Staying mentally sharp is an important part of a healthy lifestyle for seniors, and researchers believe they have made a considerable breakthrough when it comes to preventing age-related cognitive decline. Scientists from the German Cancer Research Center say shutting off a particular molecule, known as Dickkopf-1, may not only stave off cognitive issues but could also spur the creation of new brain cells.
The findings come from analysis of older mice whose production of Dickkopf-1 had been blocked. Researchers then had them perform tasks designed to measure spatial memory, and the team found that their performances were similar to those of younger mice. Not only that, but the results also showed that mice whose production was blocked were less likely to develop symptoms of depression.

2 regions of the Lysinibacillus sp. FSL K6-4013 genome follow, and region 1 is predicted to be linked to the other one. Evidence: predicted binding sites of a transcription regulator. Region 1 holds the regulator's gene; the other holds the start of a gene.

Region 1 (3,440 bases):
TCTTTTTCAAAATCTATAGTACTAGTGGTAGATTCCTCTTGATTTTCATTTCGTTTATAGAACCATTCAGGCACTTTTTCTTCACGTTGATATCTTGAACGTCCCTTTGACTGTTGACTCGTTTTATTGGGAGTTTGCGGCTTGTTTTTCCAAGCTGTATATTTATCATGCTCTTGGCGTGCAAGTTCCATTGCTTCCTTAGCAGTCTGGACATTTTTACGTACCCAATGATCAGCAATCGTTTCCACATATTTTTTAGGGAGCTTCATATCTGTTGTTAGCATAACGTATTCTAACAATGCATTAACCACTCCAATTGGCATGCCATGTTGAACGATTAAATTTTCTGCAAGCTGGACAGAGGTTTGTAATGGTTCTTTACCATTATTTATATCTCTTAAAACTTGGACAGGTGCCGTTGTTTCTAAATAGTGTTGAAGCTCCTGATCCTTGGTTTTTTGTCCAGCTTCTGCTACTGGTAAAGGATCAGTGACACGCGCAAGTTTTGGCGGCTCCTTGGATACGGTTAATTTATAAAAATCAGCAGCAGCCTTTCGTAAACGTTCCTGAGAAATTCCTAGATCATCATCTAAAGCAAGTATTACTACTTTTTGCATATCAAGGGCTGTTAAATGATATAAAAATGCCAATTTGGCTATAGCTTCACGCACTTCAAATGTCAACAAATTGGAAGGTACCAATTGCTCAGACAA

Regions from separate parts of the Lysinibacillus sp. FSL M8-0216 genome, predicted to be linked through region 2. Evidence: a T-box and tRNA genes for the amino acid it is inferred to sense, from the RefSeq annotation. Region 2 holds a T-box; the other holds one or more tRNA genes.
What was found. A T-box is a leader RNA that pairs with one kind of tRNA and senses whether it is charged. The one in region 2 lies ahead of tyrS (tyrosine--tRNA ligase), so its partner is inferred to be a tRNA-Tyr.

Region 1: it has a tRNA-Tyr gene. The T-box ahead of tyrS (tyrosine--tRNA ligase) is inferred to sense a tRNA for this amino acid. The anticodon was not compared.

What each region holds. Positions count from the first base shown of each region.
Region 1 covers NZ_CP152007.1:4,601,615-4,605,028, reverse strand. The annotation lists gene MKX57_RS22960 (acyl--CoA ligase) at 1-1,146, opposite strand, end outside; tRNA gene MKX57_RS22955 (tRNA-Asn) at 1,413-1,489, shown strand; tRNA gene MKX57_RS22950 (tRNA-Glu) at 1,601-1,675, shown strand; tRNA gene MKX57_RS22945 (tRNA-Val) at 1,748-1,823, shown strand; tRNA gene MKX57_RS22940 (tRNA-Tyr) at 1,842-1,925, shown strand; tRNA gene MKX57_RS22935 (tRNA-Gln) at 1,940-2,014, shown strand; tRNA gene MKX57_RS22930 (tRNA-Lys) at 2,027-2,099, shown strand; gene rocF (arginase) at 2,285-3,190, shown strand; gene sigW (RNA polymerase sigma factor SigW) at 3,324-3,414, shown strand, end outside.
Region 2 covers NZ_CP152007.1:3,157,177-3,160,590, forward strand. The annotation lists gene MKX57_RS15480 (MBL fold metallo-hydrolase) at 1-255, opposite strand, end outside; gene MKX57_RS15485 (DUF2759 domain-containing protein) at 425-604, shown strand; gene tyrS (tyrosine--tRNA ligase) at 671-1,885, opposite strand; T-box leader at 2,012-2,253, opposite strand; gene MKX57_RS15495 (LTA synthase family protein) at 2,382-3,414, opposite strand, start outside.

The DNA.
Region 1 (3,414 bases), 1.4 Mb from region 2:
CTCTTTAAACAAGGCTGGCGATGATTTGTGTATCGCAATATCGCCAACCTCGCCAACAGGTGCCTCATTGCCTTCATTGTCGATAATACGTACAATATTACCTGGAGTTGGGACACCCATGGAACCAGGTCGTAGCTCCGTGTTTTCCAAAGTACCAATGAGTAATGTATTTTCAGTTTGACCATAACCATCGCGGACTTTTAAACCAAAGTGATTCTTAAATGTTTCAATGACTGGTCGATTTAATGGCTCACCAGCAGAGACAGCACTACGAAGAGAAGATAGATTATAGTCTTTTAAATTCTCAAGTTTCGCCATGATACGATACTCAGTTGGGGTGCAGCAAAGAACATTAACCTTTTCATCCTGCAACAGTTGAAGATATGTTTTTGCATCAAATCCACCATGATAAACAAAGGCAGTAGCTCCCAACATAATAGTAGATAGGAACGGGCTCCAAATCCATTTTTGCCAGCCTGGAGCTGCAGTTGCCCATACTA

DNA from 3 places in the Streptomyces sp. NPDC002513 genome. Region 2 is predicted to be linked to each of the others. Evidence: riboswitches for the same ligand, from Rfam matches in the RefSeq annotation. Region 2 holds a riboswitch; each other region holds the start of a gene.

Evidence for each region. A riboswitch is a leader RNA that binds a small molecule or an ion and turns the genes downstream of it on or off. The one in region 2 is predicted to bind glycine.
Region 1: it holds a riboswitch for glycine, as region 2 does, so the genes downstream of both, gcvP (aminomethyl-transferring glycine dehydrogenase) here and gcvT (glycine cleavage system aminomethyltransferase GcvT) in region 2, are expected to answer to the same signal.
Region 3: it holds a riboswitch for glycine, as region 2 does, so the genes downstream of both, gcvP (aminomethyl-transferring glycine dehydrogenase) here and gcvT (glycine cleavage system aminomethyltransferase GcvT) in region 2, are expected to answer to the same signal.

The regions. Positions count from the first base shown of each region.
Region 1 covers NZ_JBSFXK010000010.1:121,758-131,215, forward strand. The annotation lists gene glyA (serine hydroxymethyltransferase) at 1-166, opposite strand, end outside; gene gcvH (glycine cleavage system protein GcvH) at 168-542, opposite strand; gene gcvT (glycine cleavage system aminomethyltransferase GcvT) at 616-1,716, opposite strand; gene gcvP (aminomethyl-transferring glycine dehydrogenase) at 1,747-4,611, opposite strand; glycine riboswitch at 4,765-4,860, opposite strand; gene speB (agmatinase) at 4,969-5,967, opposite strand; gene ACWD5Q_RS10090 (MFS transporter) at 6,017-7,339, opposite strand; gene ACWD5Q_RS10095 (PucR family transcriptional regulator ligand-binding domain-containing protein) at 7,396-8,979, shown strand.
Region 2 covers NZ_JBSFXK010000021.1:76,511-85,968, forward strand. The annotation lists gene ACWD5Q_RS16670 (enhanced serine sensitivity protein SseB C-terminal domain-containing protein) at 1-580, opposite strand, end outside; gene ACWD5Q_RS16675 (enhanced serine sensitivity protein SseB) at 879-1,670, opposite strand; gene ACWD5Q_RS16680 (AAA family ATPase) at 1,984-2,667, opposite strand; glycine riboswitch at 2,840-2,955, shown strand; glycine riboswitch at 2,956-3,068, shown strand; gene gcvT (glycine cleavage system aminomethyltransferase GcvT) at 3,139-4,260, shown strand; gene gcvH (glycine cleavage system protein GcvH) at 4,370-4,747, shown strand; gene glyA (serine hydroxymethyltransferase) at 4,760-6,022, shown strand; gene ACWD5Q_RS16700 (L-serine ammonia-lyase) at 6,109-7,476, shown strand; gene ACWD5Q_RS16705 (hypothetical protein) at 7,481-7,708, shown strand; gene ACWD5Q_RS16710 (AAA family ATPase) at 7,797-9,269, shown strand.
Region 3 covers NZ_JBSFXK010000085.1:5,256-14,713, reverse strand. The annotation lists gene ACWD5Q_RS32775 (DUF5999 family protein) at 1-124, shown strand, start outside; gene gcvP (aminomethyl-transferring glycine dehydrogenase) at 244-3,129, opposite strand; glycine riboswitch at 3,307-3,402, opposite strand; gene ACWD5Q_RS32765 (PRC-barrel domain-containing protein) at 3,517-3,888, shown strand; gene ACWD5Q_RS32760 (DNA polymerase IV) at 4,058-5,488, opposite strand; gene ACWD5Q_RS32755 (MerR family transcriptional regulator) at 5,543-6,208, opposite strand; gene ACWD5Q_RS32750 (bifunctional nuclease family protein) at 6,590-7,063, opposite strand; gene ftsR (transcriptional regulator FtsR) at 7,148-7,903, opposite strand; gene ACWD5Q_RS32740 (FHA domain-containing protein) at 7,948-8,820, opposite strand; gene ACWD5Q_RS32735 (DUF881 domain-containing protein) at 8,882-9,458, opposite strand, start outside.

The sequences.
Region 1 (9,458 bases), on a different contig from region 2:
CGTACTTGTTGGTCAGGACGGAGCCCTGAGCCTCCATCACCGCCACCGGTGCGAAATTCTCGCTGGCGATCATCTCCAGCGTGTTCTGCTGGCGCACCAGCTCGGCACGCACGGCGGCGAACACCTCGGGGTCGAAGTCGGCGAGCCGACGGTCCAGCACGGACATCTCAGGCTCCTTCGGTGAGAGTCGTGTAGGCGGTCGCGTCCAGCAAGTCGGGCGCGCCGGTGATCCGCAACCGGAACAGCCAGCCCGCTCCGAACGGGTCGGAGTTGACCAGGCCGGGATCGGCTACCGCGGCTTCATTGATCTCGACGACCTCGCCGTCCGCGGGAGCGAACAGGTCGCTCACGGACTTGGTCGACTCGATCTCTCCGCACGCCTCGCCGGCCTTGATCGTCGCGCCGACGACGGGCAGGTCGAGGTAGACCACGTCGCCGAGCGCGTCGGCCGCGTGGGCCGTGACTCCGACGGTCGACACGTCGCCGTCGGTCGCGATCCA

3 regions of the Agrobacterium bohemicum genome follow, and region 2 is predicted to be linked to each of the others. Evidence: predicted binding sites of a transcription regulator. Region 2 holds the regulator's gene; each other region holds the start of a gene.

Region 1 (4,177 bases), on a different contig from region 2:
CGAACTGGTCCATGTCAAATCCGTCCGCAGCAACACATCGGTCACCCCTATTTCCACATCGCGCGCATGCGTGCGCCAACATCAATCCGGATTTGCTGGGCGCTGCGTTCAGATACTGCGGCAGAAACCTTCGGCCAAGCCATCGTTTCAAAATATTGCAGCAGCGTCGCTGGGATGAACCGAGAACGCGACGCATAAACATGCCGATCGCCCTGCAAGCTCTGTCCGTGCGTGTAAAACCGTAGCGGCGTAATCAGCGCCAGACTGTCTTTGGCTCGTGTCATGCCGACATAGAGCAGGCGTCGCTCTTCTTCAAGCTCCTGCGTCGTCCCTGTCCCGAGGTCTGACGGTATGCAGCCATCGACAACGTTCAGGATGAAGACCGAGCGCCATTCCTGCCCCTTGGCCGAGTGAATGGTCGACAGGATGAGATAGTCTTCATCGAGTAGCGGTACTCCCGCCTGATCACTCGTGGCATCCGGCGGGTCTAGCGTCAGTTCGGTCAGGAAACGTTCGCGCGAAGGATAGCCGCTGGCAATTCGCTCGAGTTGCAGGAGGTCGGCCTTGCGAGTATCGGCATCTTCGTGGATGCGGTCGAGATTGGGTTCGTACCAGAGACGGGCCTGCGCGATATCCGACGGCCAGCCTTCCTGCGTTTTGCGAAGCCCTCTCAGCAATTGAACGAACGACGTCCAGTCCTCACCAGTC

"The design of inhibitors that reach the brain might enable the prevention of cognitive decline in the aging population and depression in the general population," said senior author Dr. Ana Martin-Villalba.
Though it might be a while until these findings can be implemented, the results are encouraging. Until then, however, there are certain steps seniors can take to reduce their risk of cognitive decline, whether it is through exercise or continuing education, both of which offer benefits.